Where the trustee is assessed
On behalf of certain beneficiaries
A trustee may be assessed and liable to pay tax under section 98 of the ITAA 1936 in respect of a beneficiary. In this circumstance, Subdivision 115-C of the ITAA 1997 requires the trustee to increase the amount to be assessed to reflect the beneficiary's attributable gains.
This applies if a non-resident beneficiary or a beneficiary under a legal disability is specifically entitled to all or part of a capital gain or such a beneficiary has an adjusted Division 6 percentage of a capital gain.
If the trustee is assessed in respect of a non-resident corporate beneficiary or a non-resident trustee beneficiary and the assessment relates to a discount capital gain or a share of a discount capital gain, the trustee must double the corresponding amount assessed to them under section 98 of the ITAA 1936. In effect, this prevents beneficiaries of the trust that are non-resident companies or non-resident trusts from getting the benefit of the CGT discount.
On income to which no beneficiary is presently entitled
A trustee may also be assessed under section 99 or section 99A of the ITAA 1936 if there is trust income to which no beneficiary is presently entitled. In this circumstance, Subdivision 115-C of the ITAA 1997 requires the trustee to increase their assessment to reflect their share of the trust's capital gains.
If the trustee is assessed under section 99A of the ITAA 1936 and the assessment relates to a discount capital gain or a share of a discount capital gain, the trustee must double the corresponding amount assessed to them under section 99A of the ITAA 1936. The same applies if the assessment relates to a capital gain that was reduced by the small business 50% reduction. If the capital gain was reduced by both discounts, the trustee must quadruple the amount assessed under section 99A. These requirements to double or quadruple the amount don't apply where the trustee is assessed under section 99 of the ITAA 1936.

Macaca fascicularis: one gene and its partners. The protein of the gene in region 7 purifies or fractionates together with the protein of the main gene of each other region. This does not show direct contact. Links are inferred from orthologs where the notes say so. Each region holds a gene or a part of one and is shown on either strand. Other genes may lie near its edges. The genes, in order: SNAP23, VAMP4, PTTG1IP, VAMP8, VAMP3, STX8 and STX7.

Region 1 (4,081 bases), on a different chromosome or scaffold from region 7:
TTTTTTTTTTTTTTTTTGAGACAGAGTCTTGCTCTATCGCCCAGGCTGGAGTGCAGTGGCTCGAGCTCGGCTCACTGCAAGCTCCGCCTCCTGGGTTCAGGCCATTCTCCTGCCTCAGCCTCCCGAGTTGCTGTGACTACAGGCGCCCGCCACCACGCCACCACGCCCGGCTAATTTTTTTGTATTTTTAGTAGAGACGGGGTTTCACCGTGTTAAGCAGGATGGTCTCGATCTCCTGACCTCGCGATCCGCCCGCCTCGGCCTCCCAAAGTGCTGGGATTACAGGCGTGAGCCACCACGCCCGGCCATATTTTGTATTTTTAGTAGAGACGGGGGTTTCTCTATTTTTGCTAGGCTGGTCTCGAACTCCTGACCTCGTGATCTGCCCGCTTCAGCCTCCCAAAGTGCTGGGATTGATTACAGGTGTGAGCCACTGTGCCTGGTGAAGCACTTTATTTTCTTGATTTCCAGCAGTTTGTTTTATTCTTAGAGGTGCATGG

Choosing to be assessed on the capital gain
The trustee of a resident trust may choose to be assessed on a capital gain of the trust provided the following conditions are met:
- making the choice is consistent with the terms of the trust
- the trust is a resident trust estate for tax purposes in the income year in which the capital gain is made
- the choice is made for the whole capital gain
- no beneficiary has received the benefit of the gain during the income year in which it was made or within two months of the end of that income year.
The trustee must make the choice within two months of the end of the income year or a later date if the ATO allows it.
If a trustee makes this choice, they are assessed on the net income of the trust relating to the capital gain under section 99 or 99A of the ITAA 1936 as appropriate.
A trustee might choose to pay tax on a capital gain if, for example, tax on the gain would otherwise be paid by:
- an income beneficiary who can't benefit from the gain because the gain is capital under the terms of the trust
- a capital beneficiary who is unable to benefit from the gain during the income year in which it is made, or within two months of the end of that year.
Example: choosing to be assessed on a capital gain of the trust
The Ngo Trust is a resident trust for tax purposes. It is a unit trust with different income and capital unit holders.
Under the deed, the capital unit holders have an entitlement to the capital gains made by the trust, but can't demand payment of those gains until certain events occur, which will be much later than when the gain is made.
The trust makes a $200 capital gain. After applying the CGT discount, a net capital gain of $100 is included in the trust's net income.
The capital unit holders are specifically entitled to the capital gain and therefore, for tax purposes, are taken to have made the capital gain themselves. As they currently can't demand payment of the $200 capital gain and therefore have no cash flow from which to pay the corresponding tax liability, the trustee chooses to be assessed on the capital gain.
The trustee will be assessed on either:
- $100 – if assessed under section 99 of the ITAA 1936
- $200 (that is, grossed up to reverse the CGT discount) – if assessed under section 99A of the ITAA 1936.
As a result of the trustee's choice, the capital unit holders are taken not to have made a capital gain.
End of example